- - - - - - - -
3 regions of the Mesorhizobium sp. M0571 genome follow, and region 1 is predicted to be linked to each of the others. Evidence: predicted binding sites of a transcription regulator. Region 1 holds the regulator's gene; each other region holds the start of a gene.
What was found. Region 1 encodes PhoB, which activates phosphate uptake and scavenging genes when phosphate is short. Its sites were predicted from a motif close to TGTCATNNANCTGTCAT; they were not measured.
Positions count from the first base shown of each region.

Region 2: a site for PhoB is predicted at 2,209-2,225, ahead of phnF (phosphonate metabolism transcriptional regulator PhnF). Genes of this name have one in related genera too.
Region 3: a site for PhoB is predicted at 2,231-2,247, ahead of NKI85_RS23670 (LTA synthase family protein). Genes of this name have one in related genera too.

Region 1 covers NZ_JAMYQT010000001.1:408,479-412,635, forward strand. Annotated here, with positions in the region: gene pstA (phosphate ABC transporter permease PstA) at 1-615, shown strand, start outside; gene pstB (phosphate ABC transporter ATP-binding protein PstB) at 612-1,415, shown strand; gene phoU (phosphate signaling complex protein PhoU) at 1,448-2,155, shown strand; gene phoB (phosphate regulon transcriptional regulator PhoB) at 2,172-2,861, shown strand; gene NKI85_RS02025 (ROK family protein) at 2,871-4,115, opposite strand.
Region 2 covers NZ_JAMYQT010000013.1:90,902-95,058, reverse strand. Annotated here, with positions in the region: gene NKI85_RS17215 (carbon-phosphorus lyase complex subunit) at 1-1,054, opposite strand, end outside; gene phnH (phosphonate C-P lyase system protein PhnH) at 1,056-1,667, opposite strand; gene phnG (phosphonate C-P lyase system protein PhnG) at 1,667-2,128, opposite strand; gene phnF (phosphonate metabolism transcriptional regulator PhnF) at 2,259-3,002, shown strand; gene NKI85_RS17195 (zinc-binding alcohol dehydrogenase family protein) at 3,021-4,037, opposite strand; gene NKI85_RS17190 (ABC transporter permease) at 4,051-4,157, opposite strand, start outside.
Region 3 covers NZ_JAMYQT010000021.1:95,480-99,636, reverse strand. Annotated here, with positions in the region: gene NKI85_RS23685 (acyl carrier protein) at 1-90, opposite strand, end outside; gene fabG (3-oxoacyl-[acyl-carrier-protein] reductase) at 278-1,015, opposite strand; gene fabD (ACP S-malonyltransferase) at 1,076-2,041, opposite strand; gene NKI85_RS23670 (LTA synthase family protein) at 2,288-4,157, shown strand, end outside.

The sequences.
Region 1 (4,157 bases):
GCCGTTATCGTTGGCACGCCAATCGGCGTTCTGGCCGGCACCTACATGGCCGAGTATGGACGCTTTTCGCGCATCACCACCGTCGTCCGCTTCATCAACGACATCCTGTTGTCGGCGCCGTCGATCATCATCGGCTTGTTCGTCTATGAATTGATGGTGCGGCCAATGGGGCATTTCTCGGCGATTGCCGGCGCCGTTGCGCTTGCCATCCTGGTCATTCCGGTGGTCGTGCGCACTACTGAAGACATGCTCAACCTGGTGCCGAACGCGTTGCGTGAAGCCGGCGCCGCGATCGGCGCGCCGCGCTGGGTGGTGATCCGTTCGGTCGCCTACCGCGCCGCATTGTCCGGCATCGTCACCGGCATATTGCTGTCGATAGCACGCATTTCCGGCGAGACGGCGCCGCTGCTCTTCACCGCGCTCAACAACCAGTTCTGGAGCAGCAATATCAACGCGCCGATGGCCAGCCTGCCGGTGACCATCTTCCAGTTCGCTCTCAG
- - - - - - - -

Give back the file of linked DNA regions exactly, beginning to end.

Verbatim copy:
3 regions of the Mesorhizobium sp. M0571 genome follow, and region 1 is predicted to be linked to each of the others. Evidence: predicted binding sites of a transcription regulator. Region 1 holds the regulator's gene; each other region holds the start of a gene.
What was found. Region 1 encodes PhoB, which activates phosphate uptake and scavenging genes when phosphate is short. Its sites were predicted from a motif close to TGTCATNNANCTGTCAT; they were not measured.
Positions count from the first base shown of each region.

Region 2: a site for PhoB is predicted at 2,209-2,225, ahead of phnF (phosphonate metabolism transcriptional regulator PhnF). Genes of this name have one in related genera too.
Region 3: a site for PhoB is predicted at 2,231-2,247, ahead of NKI85_RS23670 (LTA synthase family protein). Genes of this name have one in related genera too.

Region 1 covers NZ_JAMYQT010000001.1:408,479-412,635, forward strand. Annotated here, with positions in the region: gene pstA (phosphate ABC transporter permease PstA) at 1-615, shown strand, start outside; gene pstB (phosphate ABC transporter ATP-binding protein PstB) at 612-1,415, shown strand; gene phoU (phosphate signaling complex protein PhoU) at 1,448-2,155, shown strand; gene phoB (phosphate regulon transcriptional regulator PhoB) at 2,172-2,861, shown strand; gene NKI85_RS02025 (ROK family protein) at 2,871-4,115, opposite strand.
Region 2 covers NZ_JAMYQT010000013.1:90,902-95,058, reverse strand. Annotated here, with positions in the region: gene NKI85_RS17215 (carbon-phosphorus lyase complex subunit) at 1-1,054, opposite strand, end outside; gene phnH (phosphonate C-P lyase system protein PhnH) at 1,056-1,667, opposite strand; gene phnG (phosphonate C-P lyase system protein PhnG) at 1,667-2,128, opposite strand; gene phnF (phosphonate metabolism transcriptional regulator PhnF) at 2,259-3,002, shown strand; gene NKI85_RS17195 (zinc-binding alcohol dehydrogenase family protein) at 3,021-4,037, opposite strand; gene NKI85_RS17190 (ABC transporter permease) at 4,051-4,157, opposite strand, start outside.
Region 3 covers NZ_JAMYQT010000021.1:95,480-99,636, reverse strand. Annotated here, with positions in the region: gene NKI85_RS23685 (acyl carrier protein) at 1-90, opposite strand, end outside; gene fabG (3-oxoacyl-[acyl-carrier-protein] reductase) at 278-1,015, opposite strand; gene fabD (ACP S-malonyltransferase) at 1,076-2,041, opposite strand; gene NKI85_RS23670 (LTA synthase family protein) at 2,288-4,157, shown strand, end outside.

The sequences.
Region 1 (4,157 bases):
GCCGTTATCGTTGGCACGCCAATCGGCGTTCTGGCCGGCACCTACATGGCCGAGTATGGACGCTTTTCGCGCATCACCACCGTCGTCCGCTTCATCAACGACATCCTGTTGTCGGCGCCGTCGATCATCATCGGCTTGTTCGTCTATGAATTGATGGTGCGGCCAATGGGGCATTTCTCGGCGATTGCCGGCGCCGTTGCGCTTGCCATCCTGGTCATTCCGGTGGTCGTGCGCACTACTGAAGACATGCTCAACCTGGTGCCGAACGCGTTGCGTGAAGCCGGCGCCGCGATCGGCGCGCCGCGCTGGGTGGTGATCCGTTCGGTCGCCTACCGCGCCGCATTGTCCGGCATCGTCACCGGCATATTGCTGTCGATAGCACGCATTTCCGGCGAGACGGCGCCGCTGCTCTTCACCGCGCTCAACAACCAGTTCTGGAGCAGCAATATCAACGCGCCGATGGCCAGCCTGCCGGTGACCATCTTCCAGTTCGCTCTCAG